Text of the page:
The PoW Implementation

This page will explain how the Riecoin's Proof of Work Stella is implemented.


A block is solved by finding a result that satisfies criteria defined by the PoW version. As of the second hard fork, the current version is 1, detailed below. For now, the PoW results are prime constellations, but nothing prevents the project from switching to or supporting something else in the future in order to contribute to other areas of mathematics or even other sciences.

Initially, a miner is given the block header (or the information to reconstruct it) of the current block to solve. It has a length of 112 bytes and contains various fields (see the Protocol page), in particular the difficulty (32 bits, often called nBits) and the result (256 bits, often called nOffset) fields. The miner has to fill the result field with the PoW solution.

The previous version was -1 (also Prime Constellations, similar to 1 but without some enhancements and with some caveats like unnecessary bit swaps), and the Riecoin Core source code may be inspected for details.

PoW Version 1

PoW Problem, Target

Given the target T=2D+L×2D8+H×2D264, find an X<2D264 such that T+X is the base number of a prime constellation of length 7 (or 5 in Testnet).

D is the difficulty and is encoded in the nBits field of the block header. It can take 1256 fractions. 2D approximates the target, which then has D+1 bits, so do the prime numbers. The minimum difficulty is 600.

The nBits field is using a simple fixed point number consisting in 24 bits before the decimal points and 8 after. This allows difficulties D up to 224 (about 1039 times harder to solve such blocks than the ones as of 2024 with the current algorithm), with constant 1256 precision.

The Target T can be contructed as follows.

T = 1 . L (8 bits) . H (256 bits) . 00 ... 0 (padding with D - 264 zeros)

It starts with the leading one. The next 8 bits L are such that T2D after padding the appropriate number of zeros after H. If Df=nBitsmod256, these bits (if we view them as an 8 bits integer) are given by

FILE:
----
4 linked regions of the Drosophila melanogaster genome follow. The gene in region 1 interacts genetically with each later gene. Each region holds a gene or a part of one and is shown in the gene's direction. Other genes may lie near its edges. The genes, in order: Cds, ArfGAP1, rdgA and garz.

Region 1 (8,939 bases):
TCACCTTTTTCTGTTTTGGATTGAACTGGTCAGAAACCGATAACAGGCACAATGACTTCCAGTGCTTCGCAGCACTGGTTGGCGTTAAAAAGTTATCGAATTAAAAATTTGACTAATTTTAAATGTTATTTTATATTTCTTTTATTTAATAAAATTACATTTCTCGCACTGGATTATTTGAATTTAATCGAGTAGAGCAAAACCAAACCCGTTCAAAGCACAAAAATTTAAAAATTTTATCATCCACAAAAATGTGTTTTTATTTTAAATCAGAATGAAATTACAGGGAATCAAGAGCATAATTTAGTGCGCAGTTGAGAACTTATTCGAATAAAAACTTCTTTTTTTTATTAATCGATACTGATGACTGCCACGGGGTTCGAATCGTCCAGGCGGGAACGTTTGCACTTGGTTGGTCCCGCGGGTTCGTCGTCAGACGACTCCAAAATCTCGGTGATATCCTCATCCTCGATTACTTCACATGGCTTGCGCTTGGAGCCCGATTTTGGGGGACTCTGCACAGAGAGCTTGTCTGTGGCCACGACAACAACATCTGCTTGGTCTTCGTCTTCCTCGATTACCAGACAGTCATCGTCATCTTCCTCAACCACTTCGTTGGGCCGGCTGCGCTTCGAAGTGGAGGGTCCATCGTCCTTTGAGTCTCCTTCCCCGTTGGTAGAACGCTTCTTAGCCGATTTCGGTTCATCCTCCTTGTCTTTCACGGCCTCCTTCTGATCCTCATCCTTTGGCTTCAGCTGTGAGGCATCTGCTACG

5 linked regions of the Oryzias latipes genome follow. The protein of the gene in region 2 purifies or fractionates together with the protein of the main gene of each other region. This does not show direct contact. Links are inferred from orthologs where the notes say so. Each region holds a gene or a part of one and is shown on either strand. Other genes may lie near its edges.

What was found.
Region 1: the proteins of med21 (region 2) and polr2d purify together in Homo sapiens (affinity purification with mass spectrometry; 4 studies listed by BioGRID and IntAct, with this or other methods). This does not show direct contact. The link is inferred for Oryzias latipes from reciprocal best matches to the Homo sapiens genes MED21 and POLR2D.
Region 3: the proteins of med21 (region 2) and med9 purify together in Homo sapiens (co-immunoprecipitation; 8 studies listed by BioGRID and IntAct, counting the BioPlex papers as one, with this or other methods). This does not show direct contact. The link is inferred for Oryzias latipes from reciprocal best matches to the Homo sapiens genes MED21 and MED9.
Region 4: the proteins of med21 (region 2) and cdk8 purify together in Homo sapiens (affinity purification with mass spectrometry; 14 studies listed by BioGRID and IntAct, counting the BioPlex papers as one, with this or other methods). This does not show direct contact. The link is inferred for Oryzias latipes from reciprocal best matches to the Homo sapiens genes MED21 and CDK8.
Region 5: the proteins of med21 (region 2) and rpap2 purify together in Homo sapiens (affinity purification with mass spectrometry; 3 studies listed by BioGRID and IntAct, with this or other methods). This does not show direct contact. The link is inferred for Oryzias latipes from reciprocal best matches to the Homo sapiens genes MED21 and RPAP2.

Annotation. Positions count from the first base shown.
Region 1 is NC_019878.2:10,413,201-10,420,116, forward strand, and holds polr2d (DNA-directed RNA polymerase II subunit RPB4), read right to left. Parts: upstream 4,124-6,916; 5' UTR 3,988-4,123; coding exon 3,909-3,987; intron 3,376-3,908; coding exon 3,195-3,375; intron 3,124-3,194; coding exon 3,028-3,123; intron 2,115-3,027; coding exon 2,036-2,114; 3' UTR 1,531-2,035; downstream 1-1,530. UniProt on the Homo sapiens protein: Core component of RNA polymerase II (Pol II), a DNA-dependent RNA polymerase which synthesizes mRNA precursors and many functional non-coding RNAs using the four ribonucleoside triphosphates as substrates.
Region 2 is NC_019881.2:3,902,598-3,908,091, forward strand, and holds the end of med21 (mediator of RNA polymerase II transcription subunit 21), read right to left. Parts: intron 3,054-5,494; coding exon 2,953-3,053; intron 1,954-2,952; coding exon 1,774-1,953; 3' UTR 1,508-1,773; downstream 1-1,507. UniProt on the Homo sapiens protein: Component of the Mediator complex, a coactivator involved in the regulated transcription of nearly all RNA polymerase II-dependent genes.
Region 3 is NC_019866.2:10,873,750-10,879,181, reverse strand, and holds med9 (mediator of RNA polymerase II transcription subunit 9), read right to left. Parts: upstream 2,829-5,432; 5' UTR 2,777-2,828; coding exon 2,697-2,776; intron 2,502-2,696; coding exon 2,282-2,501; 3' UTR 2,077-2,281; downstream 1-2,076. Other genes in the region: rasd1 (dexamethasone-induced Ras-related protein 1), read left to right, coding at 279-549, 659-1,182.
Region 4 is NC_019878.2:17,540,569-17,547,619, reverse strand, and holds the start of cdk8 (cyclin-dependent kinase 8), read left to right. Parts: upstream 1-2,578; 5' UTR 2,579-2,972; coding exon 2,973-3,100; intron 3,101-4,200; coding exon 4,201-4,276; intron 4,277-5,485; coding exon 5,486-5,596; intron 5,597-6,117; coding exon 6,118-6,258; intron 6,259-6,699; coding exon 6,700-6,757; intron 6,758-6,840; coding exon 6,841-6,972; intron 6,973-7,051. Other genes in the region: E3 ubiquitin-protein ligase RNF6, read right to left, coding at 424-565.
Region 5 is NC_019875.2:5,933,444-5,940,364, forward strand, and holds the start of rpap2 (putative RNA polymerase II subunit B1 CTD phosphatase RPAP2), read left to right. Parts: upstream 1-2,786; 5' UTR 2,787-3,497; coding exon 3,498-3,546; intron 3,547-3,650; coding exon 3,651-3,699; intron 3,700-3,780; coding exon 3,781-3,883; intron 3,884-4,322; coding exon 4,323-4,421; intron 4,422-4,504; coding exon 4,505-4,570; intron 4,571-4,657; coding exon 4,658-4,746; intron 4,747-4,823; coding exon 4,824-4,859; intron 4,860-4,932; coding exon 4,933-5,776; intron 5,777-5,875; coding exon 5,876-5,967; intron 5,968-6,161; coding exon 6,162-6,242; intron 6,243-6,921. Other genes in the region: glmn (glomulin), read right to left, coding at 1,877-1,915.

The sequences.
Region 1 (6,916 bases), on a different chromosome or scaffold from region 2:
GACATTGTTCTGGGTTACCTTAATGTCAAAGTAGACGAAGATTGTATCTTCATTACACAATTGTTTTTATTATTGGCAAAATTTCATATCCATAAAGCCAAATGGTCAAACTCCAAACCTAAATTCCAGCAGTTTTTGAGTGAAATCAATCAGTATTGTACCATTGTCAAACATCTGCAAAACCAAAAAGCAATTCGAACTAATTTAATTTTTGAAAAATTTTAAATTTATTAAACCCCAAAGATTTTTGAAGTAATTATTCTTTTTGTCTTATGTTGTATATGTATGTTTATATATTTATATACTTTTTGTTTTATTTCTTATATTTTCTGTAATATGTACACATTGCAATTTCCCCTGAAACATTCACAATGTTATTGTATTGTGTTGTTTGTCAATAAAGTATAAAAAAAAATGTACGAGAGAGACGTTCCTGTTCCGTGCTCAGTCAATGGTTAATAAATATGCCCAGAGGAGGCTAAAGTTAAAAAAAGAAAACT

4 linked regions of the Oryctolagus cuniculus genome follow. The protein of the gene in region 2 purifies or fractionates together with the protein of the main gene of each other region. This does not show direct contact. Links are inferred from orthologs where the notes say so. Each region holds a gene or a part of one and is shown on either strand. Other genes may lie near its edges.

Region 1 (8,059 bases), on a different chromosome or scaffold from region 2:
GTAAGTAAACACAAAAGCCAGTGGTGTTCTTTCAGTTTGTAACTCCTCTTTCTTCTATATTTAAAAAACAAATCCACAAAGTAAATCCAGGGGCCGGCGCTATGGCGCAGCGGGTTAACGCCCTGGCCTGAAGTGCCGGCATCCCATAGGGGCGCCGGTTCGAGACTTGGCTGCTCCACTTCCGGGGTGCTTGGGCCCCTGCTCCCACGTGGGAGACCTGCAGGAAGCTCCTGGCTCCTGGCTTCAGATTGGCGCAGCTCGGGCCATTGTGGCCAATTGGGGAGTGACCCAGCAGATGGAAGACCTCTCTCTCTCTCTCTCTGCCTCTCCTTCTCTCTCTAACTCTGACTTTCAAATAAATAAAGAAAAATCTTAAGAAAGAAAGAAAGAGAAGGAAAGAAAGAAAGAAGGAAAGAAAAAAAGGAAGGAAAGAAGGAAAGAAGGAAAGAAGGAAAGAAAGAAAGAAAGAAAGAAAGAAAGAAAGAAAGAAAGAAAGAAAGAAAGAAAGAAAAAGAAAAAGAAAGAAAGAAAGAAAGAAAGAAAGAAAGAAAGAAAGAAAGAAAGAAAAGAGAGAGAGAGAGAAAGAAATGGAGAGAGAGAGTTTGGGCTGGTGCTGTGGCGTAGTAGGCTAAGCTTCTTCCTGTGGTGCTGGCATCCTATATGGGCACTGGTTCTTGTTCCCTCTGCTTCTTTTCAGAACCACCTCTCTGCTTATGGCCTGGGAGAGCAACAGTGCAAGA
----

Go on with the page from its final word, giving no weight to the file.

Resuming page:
To avoid possible issues with floating point numbers, this formula is implemented as a third degree polynomial that gives the same values L for every possible Df,


H is the Sha2562 hash of the block header, without the nOffset, interpreted as a 256 bits number. This is to ensure that every prime constellation is unique and in a lesser extent to prevent someone from precalculating Prime Constellations in order to solve Blocks instantly later (for a third Hard Fork, it would be nice to debate whether the hash could be securely cut to something like 128 bits to allow larger Primorial Numbers). Finally, D-264 trailing zeros are added so T2D.

PoW Solution

The nOffset field uses an encoding suitable to the current algorithm. Rather than just storing the offset X in raw, it is encoded in three parts, the Primorial Number P, the Primorial Factor f, and the Primorial Offset o, and computed as follows:

pP# is the product of the first P primes (primorial), the Pth included. For example, p3#=2×3×5=30.

Respectively 16, 128 and 96 bits are used to encode them. The latest bit is always set to 0 (in order to distinguish from version -1 results, which always had 1 as the latest bit), and the remaining 15 bits can currently be considered as the encoding of the PoW Version 1, though this may change in the future, and must be set to 0 except the latest one to 1. In summary, the nOffset decomposes as

 n  |   Bits  |  Bytes  |
16  | 240-255 | [30-31] | Primorial Number
128 | 112-239 | [14-29] | Primorial Factor
96  |  16-111 |  [2-13] | Primorial Offset
15  |   1- 15 |  [0- 1] | Reserved/Version (for now, 000000000000001)
1   |   0     |  [0]    | Always 0

Reading the page explaining the mining algorithm will also help making sense of this encoding.

Solution Check

The Riecoin protocol does not formally check the numbers with true primality testing algorithms since it would be too slow, but rather use probabilistic tests, that should nevertheless be good enough in practice. Riecoin Core currently makes the checks with the GMP's mpz_probab_prime_p and reps = 32. An interesting question would be whether a probabilistic test could actually turn out to be a definite one when we are testing Prime Constellations (for example if for a given pattern or even any, there are bases in the Fermat or Miller-Rabin Tests in which it is impossible to have a "constellation" of strong pseudoprimes)...